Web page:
“He abandoned me.”
“She gave up.”
“He always turns his work in late.”
Do you know those phrases and accusations that are so laden with emotion that when you hear them, it feels as though the air was sucked out of the room? There is so much emotion in that statement, that the show cannot continue until some of that toxicity is dealt with.
As mediators, one of our greatest gifts is to reframe people’s issues. We hear the emotion and the values underneath a position, and reframe those in a way that the other party can hear.
An impediment to reframing–or any worthwhile communication–is showstoppers. Showstoppers are words that have inflated the conflict so much that it feels immovable.
For instance, let’s say a client has become frustrated. He is exhausted and under pressure at work and at home. His coworker, Sheila, has turned in her report late, again. He begins telling other coworkers about how Sheila is untrustworthy because, “She turns everything in late.”
The heart of the problem is that your client is feeling frustrated at this moment because the report is late, and your client will have to scramble to make up the time. Voicing that frustration to Sheila would be a productive behavior–difficult, but it allows Sheila to improve. Voicing the frustration to himself would also be productive to your client–at least then he is aware that he is feeling frustrated. Instead, your client protects his feelings of frustration and directs them at making Sheila the villain. And, to protect himself even more, he needs to make Sheila so big and bad that no one could blame him for the way he reacted. It is not just that she has turned in a report late 3 times, but she ALWAYS turns in a report late. And it’s not just that she was late because she spent extra time editing, it is late because she is UNTRUSTWORTHY.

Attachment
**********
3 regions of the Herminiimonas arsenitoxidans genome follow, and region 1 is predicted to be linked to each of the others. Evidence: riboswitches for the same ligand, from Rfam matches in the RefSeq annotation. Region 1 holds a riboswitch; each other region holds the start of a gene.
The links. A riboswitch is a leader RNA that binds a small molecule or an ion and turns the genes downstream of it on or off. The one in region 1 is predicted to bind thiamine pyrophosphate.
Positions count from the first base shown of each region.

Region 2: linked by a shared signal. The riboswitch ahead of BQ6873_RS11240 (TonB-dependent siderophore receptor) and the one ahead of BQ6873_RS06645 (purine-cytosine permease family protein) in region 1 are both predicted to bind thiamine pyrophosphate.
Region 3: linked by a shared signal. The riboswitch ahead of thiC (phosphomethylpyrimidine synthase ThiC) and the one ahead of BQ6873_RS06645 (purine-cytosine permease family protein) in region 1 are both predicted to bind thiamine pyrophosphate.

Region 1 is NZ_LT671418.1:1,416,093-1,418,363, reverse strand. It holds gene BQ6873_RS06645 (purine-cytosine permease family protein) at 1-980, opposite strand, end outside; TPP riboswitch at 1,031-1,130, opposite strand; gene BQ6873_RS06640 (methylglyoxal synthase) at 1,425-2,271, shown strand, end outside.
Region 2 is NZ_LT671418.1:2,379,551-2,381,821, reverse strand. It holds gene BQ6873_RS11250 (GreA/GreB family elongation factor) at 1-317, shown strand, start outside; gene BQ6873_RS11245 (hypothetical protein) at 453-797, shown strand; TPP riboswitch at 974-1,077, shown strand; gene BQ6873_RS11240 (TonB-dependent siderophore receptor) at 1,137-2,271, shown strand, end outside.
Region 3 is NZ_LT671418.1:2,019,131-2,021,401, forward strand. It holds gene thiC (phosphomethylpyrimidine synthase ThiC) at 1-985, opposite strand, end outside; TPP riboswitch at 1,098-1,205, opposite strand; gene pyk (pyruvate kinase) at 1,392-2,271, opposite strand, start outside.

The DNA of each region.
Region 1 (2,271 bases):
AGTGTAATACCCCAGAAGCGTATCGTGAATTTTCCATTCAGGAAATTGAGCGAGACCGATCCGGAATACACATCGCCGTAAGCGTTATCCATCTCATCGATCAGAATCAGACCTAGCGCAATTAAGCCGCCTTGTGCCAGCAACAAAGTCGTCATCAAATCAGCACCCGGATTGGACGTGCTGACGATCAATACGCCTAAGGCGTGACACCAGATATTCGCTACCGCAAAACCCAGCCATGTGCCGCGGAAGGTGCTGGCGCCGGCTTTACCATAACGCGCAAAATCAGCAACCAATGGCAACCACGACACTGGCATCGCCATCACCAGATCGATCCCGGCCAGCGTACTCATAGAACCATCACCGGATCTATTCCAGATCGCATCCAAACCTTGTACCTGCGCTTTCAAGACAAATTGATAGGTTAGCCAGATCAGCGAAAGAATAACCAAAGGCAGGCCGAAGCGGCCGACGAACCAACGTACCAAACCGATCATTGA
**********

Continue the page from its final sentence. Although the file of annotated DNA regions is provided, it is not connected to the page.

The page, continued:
Now these comments have inflated the conflict to be so big that it is difficult to make progress.
Our job is mediators is to push away some of the baggage. We can reframe the frustration and show clients how much we value their feelings. Yet, at the same time, we must also hold them accountable for their inflammatory, showstopper words. “Instead of saying her reports are always late, could we talk through some specifics?”
When people are forced to discuss details, instead of vague ambiguous references to how horrible another person is, they are accomplishing two things. First, it makes your client realize that maybe the other person isn’t horrible, but they did mess up a few times. Second, it makes the other person realize that yes, they have messed up, but at least now they have something concrete to either apologize for or try to improve upon in the future.
So, what do we do when hear those showstoppers in mediation? We realize that our clients have some significant values that they are trying to protect, and it is our job to push off the extra baggage so that we can safeguard the underlying emotion. Knowing those values are heard and safe is often the only way to help our clients and make any true progress in mediation.
After all, though our clients are coming in war-torn and weary, if we can be of any help, the show must go on.